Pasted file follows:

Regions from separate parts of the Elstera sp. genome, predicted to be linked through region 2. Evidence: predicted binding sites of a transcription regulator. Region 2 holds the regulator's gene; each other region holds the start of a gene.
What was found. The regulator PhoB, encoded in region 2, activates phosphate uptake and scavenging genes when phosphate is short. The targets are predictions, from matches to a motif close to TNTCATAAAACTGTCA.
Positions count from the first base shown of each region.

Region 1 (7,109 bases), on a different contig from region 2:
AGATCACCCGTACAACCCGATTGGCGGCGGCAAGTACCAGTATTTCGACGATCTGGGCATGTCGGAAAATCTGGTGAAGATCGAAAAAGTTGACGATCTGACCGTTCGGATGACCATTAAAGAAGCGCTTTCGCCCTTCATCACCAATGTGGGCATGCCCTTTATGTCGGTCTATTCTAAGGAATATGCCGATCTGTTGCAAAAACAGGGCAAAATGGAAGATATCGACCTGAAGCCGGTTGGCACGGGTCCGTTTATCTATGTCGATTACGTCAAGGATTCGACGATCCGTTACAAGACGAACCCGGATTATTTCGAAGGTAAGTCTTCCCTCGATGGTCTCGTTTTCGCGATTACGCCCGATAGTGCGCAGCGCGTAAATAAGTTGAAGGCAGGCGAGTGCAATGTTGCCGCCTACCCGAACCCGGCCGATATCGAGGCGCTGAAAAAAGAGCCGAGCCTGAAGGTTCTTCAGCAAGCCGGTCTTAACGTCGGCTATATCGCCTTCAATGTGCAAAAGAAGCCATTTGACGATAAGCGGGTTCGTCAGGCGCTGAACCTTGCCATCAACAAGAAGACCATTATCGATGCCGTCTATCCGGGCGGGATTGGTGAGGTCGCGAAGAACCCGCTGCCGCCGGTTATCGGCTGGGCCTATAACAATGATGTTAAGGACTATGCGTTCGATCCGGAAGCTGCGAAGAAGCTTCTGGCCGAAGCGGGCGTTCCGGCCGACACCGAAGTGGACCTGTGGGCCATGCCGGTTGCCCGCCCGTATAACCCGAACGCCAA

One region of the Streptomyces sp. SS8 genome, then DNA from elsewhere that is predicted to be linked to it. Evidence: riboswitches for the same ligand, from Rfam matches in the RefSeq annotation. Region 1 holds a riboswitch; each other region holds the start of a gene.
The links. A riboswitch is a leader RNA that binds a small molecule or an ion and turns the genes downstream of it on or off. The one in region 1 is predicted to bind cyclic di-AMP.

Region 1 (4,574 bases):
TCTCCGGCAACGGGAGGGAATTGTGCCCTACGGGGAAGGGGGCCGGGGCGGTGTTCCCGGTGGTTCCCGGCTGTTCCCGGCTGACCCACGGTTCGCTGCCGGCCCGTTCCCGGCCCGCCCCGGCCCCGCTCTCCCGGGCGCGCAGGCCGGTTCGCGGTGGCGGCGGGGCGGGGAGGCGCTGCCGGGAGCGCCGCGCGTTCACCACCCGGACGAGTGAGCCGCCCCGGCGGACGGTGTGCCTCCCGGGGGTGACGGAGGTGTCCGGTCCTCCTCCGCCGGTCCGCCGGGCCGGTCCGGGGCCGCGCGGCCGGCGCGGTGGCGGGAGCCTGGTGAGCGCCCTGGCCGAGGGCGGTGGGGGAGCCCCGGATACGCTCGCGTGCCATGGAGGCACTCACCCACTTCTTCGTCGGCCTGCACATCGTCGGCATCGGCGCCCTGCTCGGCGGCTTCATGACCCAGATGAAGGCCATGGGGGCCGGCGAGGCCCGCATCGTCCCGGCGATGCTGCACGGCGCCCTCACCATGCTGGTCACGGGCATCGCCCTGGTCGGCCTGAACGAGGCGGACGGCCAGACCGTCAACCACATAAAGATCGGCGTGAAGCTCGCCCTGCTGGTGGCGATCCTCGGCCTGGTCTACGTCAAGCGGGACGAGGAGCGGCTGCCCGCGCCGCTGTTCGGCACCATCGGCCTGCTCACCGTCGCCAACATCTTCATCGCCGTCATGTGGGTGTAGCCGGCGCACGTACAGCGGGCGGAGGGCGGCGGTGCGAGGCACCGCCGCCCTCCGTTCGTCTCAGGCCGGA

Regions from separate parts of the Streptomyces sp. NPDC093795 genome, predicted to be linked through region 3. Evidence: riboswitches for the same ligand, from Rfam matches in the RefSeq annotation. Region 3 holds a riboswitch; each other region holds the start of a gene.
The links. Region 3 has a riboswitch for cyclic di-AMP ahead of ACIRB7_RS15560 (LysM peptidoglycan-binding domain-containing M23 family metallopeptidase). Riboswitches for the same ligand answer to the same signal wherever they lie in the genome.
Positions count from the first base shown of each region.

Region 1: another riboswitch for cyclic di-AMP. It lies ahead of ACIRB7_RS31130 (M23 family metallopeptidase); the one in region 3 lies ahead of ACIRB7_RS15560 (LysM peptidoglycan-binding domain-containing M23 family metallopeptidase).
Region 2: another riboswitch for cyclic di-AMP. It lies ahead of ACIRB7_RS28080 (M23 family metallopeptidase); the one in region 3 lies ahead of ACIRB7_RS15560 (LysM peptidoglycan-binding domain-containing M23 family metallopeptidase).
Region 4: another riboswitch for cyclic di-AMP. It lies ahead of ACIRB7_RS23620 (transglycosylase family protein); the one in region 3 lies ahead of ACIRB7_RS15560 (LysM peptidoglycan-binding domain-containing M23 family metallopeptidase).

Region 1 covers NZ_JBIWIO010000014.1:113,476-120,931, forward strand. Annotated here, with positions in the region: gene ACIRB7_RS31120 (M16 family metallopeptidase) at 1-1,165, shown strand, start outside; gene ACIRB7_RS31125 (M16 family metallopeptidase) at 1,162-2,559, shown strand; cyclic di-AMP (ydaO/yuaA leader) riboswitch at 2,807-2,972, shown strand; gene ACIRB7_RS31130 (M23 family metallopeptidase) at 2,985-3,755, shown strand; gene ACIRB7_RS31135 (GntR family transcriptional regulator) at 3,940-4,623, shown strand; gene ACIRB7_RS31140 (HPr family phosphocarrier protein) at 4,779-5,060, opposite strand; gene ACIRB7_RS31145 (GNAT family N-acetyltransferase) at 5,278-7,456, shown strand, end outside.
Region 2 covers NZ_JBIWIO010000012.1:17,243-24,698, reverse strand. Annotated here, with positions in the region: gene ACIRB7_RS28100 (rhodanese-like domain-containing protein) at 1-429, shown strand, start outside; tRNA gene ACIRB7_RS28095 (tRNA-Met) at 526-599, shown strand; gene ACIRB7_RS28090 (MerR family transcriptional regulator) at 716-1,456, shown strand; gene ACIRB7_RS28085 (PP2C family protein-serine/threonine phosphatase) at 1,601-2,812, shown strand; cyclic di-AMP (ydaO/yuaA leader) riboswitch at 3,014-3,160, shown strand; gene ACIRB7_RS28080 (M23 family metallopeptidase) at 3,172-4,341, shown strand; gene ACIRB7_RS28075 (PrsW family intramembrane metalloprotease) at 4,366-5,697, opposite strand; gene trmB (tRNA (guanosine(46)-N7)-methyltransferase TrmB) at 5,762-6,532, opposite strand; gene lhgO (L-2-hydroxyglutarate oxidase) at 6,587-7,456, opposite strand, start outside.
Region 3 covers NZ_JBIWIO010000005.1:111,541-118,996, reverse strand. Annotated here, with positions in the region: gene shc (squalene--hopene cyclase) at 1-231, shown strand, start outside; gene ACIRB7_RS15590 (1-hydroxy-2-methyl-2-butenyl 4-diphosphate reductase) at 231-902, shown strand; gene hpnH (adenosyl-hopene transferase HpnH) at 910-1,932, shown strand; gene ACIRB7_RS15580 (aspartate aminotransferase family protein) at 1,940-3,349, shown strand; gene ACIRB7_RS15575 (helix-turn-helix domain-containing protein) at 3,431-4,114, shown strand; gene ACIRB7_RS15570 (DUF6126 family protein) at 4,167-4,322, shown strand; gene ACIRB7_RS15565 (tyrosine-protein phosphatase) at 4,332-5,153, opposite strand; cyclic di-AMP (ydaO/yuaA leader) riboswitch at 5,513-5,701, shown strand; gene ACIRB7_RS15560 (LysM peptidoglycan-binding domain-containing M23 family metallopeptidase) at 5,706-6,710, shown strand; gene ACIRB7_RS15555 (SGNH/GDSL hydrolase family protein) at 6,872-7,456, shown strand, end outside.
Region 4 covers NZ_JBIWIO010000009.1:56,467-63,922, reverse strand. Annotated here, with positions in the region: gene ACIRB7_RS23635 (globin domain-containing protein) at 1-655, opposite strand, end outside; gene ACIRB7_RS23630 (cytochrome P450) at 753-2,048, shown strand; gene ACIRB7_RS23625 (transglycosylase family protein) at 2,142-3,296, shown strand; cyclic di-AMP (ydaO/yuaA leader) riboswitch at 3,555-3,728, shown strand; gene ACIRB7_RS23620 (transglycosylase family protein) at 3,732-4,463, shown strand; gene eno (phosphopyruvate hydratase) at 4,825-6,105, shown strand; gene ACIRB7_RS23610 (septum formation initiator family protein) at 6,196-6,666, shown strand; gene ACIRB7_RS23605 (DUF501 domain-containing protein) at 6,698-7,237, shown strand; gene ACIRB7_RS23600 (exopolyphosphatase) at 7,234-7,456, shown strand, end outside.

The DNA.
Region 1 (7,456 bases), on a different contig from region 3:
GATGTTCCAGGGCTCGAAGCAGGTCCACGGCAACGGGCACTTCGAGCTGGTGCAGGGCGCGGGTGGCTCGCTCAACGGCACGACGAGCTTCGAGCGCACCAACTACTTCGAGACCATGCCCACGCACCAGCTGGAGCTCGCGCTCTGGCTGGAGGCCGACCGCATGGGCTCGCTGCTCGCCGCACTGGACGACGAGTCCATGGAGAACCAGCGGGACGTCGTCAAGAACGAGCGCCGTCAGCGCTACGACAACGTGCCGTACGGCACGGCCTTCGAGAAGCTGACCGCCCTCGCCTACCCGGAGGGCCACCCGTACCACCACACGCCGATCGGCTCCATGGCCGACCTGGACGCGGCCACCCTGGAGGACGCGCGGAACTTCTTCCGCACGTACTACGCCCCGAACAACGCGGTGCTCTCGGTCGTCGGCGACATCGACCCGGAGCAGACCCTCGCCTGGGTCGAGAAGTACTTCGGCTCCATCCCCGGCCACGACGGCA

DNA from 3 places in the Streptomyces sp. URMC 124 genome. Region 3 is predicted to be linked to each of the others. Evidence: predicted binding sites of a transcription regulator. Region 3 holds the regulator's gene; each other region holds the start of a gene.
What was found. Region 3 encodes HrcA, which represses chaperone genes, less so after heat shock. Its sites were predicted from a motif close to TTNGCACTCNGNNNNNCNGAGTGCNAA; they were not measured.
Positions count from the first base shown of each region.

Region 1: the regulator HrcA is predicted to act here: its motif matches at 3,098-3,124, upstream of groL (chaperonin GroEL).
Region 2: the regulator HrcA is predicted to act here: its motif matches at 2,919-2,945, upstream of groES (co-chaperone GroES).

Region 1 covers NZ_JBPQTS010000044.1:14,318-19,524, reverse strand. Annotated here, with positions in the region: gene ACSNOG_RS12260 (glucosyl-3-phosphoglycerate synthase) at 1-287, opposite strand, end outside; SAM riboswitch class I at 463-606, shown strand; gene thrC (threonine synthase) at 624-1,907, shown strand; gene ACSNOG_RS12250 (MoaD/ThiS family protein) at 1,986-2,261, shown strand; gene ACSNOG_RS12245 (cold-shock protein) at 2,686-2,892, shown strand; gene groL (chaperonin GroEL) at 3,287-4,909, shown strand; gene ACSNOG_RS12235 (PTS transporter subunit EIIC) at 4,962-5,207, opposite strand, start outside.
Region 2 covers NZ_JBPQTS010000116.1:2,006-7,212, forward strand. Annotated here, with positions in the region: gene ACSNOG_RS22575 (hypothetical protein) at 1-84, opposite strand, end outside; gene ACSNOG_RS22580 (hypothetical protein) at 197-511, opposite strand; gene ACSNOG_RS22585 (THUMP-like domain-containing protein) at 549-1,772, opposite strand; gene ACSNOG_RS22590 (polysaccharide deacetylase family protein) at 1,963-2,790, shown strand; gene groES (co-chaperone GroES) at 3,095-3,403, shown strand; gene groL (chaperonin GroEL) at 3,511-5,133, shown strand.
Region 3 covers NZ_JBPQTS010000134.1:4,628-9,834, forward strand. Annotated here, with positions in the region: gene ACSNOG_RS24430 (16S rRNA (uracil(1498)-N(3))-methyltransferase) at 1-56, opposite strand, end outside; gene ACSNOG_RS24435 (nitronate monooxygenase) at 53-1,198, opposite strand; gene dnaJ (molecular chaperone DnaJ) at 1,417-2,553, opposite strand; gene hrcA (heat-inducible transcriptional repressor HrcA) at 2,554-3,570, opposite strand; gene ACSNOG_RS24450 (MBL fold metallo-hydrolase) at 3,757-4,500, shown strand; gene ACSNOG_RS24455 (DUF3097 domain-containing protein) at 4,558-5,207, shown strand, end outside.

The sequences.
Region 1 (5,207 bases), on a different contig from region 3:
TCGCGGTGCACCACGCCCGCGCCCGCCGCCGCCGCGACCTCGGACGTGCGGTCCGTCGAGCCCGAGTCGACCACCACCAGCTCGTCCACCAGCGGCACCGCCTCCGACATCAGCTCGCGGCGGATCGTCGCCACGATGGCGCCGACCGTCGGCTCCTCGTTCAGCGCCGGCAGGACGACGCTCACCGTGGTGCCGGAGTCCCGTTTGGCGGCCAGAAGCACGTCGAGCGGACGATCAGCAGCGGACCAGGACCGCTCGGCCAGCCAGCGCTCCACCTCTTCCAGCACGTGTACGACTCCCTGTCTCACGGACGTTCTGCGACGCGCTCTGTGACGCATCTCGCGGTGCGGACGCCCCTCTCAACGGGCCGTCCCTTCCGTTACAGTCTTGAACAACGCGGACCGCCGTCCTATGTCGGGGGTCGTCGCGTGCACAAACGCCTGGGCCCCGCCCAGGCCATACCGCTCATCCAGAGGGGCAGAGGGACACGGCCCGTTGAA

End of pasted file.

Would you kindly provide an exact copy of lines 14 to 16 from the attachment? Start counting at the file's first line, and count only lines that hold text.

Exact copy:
Region 2: another riboswitch for cyclic di-AMP. It lies ahead of ACIRB7_RS28080 (M23 family metallopeptidase); the one in region 3 lies ahead of ACIRB7_RS15560 (LysM peptidoglycan-binding domain-containing M23 family metallopeptidase).
Region 4: another riboswitch for cyclic di-AMP. It lies ahead of ACIRB7_RS23620 (transglycosylase family protein); the one in region 3 lies ahead of ACIRB7_RS15560 (LysM peptidoglycan-binding domain-containing M23 family metallopeptidase).

Region 1 covers NZ_JBIWIO010000014.1:113,476-120,931, forward strand. Annotated here, with positions in the region: gene ACIRB7_RS31120 (M16 family metallopeptidase) at 1-1,165, shown strand, start outside; gene ACIRB7_RS31125 (M16 family metallopeptidase) at 1,162-2,559, shown strand; cyclic di-AMP (ydaO/yuaA leader) riboswitch at 2,807-2,972, shown strand; gene ACIRB7_RS31130 (M23 family metallopeptidase) at 2,985-3,755, shown strand; gene ACIRB7_RS31135 (GntR family transcriptional regulator) at 3,940-4,623, shown strand; gene ACIRB7_RS31140 (HPr family phosphocarrier protein) at 4,779-5,060, opposite strand; gene ACIRB7_RS31145 (GNAT family N-acetyltransferase) at 5,278-7,456, shown strand, end outside.